Find census data, surveys of the Natchez Trace and Mississippi River, and more in these interesting maps from the MDAH collection. Click the title to view the map and “link to the catalog” to view its catalog record.
The Charles Coovert Collection is now available online. It features thirty-eight black and white photographs of scenes of the cotton industry in Greenville, Mississippi, and Memphis, Tennessee. To view the collection, please visit the MDAH online catalog and search for “PI/COL/1982.0058″
March is Women’s History Month so we will be showcasing exceptional Mississippi women and related collections on the blog.
Caroline Benoist (1896-2000) was a public health nurse and educator. Benoist did not begin working as a public health nurse until 1936, but the occupation itself began in Mississippi around 1915, when the American Red Cross and National Tuberculosis Association jointly sponsored nurses in several Mississippi counties. In 1920, the Red Cross persuaded the Mississippi Board of Health to place a state nurse in their offices to facilitate statewide public health nursing activities. The state nurse determined that maternal and child care, tuberculosis, and communicable disease were the most pressing health problems in the state. Public health nurses were then dispatched to both care for and educate Mississippians about these health issues. The new Public Health Nursing office soon focused much of its efforts on maternal care. It produced the Manual for Midwives in 1922 and thereafter sent out public health nurses around the state to train lay midwives and conduct classes and clinics.1
Maternal and child health were areas in which Caroline Benoist specialized as a public health nurse. A Natchez native, Benoist acquired extensive education and training at several institutions, including Miami University (Ohio), Johns Hopkins School of Nursing, and Vanderbilt University.2 She returned to Mississippi in 1936 to work as a public health nurse in Sunflower County. Benoist said, “I’d never even been to the Delta before, but I liked the Delta, even though the experience was quite different for me. I wasn’t young, but I had always worked indoors. I had worked in Baltimore, but never outdoors.”3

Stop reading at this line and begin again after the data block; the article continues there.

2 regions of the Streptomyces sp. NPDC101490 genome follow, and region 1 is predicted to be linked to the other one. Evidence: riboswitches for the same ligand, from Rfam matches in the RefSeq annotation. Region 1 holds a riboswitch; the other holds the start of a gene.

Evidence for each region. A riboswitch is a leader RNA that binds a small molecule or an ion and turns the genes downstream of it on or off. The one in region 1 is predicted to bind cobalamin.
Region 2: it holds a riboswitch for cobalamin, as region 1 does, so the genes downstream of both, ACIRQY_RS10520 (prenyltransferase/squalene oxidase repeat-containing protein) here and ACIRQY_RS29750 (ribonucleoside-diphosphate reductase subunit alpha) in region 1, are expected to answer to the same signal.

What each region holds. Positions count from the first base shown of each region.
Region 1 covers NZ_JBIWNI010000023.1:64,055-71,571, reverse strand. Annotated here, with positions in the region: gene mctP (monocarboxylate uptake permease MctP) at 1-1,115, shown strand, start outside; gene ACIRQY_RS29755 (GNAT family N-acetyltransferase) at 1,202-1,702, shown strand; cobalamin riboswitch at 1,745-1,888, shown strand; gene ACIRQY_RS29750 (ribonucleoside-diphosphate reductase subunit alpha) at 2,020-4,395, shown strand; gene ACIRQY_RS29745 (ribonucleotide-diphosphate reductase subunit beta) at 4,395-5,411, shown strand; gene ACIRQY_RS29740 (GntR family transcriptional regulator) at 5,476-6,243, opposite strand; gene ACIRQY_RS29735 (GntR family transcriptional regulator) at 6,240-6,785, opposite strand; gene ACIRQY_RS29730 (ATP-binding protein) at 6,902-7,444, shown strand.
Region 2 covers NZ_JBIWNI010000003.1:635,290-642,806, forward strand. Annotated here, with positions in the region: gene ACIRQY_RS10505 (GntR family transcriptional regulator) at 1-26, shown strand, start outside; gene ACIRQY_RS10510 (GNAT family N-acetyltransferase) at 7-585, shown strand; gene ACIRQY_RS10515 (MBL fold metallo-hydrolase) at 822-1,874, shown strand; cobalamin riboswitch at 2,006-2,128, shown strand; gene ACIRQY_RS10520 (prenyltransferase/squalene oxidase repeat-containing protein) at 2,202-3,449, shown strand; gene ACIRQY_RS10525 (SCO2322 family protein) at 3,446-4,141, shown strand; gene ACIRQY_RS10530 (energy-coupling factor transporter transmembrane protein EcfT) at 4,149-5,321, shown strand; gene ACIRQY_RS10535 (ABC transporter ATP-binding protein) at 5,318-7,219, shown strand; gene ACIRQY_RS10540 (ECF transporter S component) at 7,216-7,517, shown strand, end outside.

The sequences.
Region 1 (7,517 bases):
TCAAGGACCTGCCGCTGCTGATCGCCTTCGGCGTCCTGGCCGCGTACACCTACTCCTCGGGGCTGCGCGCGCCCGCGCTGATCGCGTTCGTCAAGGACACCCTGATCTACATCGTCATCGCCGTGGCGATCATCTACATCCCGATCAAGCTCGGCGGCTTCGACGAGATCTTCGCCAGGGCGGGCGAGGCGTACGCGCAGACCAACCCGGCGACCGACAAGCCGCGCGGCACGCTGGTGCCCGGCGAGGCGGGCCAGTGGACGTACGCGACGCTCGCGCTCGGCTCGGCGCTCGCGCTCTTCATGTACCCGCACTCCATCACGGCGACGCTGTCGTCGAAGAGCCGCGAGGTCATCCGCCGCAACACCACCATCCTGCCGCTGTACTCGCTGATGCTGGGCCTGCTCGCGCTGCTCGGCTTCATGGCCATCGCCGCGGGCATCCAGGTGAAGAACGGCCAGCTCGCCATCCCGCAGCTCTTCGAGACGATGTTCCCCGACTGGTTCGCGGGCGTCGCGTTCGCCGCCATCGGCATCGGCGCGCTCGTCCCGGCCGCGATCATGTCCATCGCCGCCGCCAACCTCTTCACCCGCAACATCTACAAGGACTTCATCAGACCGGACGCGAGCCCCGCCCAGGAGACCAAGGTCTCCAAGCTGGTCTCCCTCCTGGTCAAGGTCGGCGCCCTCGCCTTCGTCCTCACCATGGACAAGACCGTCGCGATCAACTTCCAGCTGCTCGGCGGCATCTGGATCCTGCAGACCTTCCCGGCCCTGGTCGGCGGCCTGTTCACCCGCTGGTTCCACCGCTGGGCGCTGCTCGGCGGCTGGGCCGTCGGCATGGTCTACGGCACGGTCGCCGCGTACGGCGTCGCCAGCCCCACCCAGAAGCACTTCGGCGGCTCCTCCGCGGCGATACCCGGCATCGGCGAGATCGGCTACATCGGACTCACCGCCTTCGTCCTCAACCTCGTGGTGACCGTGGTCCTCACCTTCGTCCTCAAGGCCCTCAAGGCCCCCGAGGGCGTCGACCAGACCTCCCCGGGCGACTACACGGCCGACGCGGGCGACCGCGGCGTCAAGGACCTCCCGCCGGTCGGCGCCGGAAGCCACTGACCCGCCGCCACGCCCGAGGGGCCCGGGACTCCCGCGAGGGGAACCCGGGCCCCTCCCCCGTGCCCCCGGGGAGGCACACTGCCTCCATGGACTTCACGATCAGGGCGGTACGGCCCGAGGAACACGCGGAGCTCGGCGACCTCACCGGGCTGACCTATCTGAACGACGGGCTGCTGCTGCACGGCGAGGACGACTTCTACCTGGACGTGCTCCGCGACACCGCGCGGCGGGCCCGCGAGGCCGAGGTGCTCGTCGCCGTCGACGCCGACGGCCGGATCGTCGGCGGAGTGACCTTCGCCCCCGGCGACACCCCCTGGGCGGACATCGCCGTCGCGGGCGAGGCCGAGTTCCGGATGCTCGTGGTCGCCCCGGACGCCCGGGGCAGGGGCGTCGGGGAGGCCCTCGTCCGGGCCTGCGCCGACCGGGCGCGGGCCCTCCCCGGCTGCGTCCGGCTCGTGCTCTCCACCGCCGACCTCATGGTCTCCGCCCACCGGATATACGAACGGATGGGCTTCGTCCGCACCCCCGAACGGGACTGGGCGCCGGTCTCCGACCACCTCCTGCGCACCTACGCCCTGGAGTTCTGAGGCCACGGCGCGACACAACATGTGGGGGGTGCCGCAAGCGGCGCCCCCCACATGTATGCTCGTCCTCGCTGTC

Benoist conducted classes on hygiene and nutrition for local people. She described these “shade tree clinics,” saying:
After we got the plantation people interested and educated, we conducted shade tree conferences, with little folding tables and chairs. We actually took our clinics to the plantation, and hundreds of people would come. While the secretary wrote the patient cards, we nurses would give the shots. The need was so great; we saw vicious typhoid, polio, and an awful lot of VD.4
In addition to the conferences, Benoist designed various items that people could build themselves. Examples of a baby incubator, crib, and potty that she designed are now in the MDAH Museum Division Collection. They were donated by her colleague Edna Roberts, former director of nursing at the Department of Health, in 2001.
Benoist’s work took her to the front lines of the struggle to improve Mississippi’s health outcomes. She faced many challenges but met them with energy and compassion. The tradition of education and prevention established by Benoist and other public health nurses improved the health of Mississippians in the 1930s and continues to have an impact on healthcare today.
Artifacts from the Museum Division collection that are not on exhibit are available for viewing by appointment. Please contact Nan Prince, Assistant Director of Collections, by email to schedule an appointment.
1 Margaret Morton and Edna R. Roberts, with Kaye W. Bender, Celebrating Public Health Nursing: Caring for Mississippi’s Communities with Courage and Compassion, 1920-1993 (Jackson: Mississippi State Department of Health), excerpt at “1920-1929: Beginnings and Focus of Public Health Nursing in Mississippi,” Mississippi State Department of Health, accessed March 2, 2012, http://msdh.ms.gov/msdhsite/_static/4,10786,204,493.html.
3 Office of Public Relations, Mississippi State Department of Health, “Claim to Title V Funds ‘Poignantly Justifiable,'” Mississippi’s Health 3, no. 2 (Summer 1986), 6-7 [on file with MDAH Museum Division].
The Farm Security Administration collection (PI/1986.0026) is unique in that it documents the everyday life of Mississippians, both black and white, during the Depression era. The photographs capture a microcosm of daily activities, including people at work and leisure. The Library of Congress holds the original negatives, but MDAH has copies of images pertaining to Mississippi.
Patti Carr Black assembled many of these photographs for her book, Documentary Portrait of Mississippi: The Thirties. She wrote, “These images, along with Eudora Welty’s One Time, One Place, help define for us the meaning of the Depression in Mississippi. They also may help others understand an observation that Walker Evans [an FSA photographer] made shortly before his death: ‘I can understand why Southerners are haunted by their own landscape and in love with it.'”1
This description from the Library of Congress gives a brief history of the collection:
The photographs of the Farm Security Administration – Office of War Information Photograph Collection form an extensive pictorial record of American life between 1935 and 1944…The project initially documented cash loans made to individual farmers by the Resettlement Administration and the construction of planned suburban communities. The second stage focused on the lives of sharecroppers in the South and migratory agricultural workers in the midwestern and western states. As the scope of the project expanded, the photographers turned to recording both rural and urban conditions throughout the United States as well as mobilization efforts for World War II.2